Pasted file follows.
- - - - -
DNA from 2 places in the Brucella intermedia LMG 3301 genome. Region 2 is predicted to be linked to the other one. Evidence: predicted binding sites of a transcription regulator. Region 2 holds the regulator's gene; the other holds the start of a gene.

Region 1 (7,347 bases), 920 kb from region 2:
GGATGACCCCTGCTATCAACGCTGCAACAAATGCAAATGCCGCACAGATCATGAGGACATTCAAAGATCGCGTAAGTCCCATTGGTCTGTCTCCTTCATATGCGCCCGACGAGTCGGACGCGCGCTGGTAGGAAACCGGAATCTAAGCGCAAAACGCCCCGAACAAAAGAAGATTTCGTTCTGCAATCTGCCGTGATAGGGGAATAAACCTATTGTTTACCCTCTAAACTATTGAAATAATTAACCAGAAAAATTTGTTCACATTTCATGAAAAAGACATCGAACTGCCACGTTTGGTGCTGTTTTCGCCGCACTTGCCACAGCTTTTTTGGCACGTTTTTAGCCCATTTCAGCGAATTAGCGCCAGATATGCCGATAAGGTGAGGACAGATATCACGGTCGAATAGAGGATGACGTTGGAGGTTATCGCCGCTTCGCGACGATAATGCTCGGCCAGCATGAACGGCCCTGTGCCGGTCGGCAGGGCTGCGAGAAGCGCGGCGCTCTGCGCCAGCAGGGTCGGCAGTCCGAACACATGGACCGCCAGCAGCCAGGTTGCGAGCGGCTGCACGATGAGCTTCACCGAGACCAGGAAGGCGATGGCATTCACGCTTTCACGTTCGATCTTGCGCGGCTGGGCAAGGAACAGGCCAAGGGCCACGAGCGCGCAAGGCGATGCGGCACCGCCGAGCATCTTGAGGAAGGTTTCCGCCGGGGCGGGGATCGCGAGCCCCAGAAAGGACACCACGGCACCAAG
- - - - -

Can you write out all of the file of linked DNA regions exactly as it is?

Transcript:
DNA from 2 places in the Brucella intermedia LMG 3301 genome. Region 2 is predicted to be linked to the other one. Evidence: predicted binding sites of a transcription regulator. Region 2 holds the regulator's gene; the other holds the start of a gene.

Region 1 (7,347 bases), 920 kb from region 2:
GGATGACCCCTGCTATCAACGCTGCAACAAATGCAAATGCCGCACAGATCATGAGGACATTCAAAGATCGCGTAAGTCCCATTGGTCTGTCTCCTTCATATGCGCCCGACGAGTCGGACGCGCGCTGGTAGGAAACCGGAATCTAAGCGCAAAACGCCCCGAACAAAAGAAGATTTCGTTCTGCAATCTGCCGTGATAGGGGAATAAACCTATTGTTTACCCTCTAAACTATTGAAATAATTAACCAGAAAAATTTGTTCACATTTCATGAAAAAGACATCGAACTGCCACGTTTGGTGCTGTTTTCGCCGCACTTGCCACAGCTTTTTTGGCACGTTTTTAGCCCATTTCAGCGAATTAGCGCCAGATATGCCGATAAGGTGAGGACAGATATCACGGTCGAATAGAGGATGACGTTGGAGGTTATCGCCGCTTCGCGACGATAATGCTCGGCCAGCATGAACGGCCCTGTGCCGGTCGGCAGGGCTGCGAGAAGCGCGGCGCTCTGCGCCAGCAGGGTCGGCAGTCCGAACACATGGACCGCCAGCAGCCAGGTTGCGAGCGGCTGCACGATGAGCTTCACCGAGACCAGGAAGGCGATGGCATTCACGCTTTCACGTTCGATCTTGCGCGGCTGGGCAAGGAACAGGCCAAGGGCCACGAGCGCGCAAGGCGATGCGGCACCGCCGAGCATCTTGAGGAAGGTTTCCGCCGGGGCGGGGATCGCGAGCCCCAGAAAGGACACCACGGCACCAAG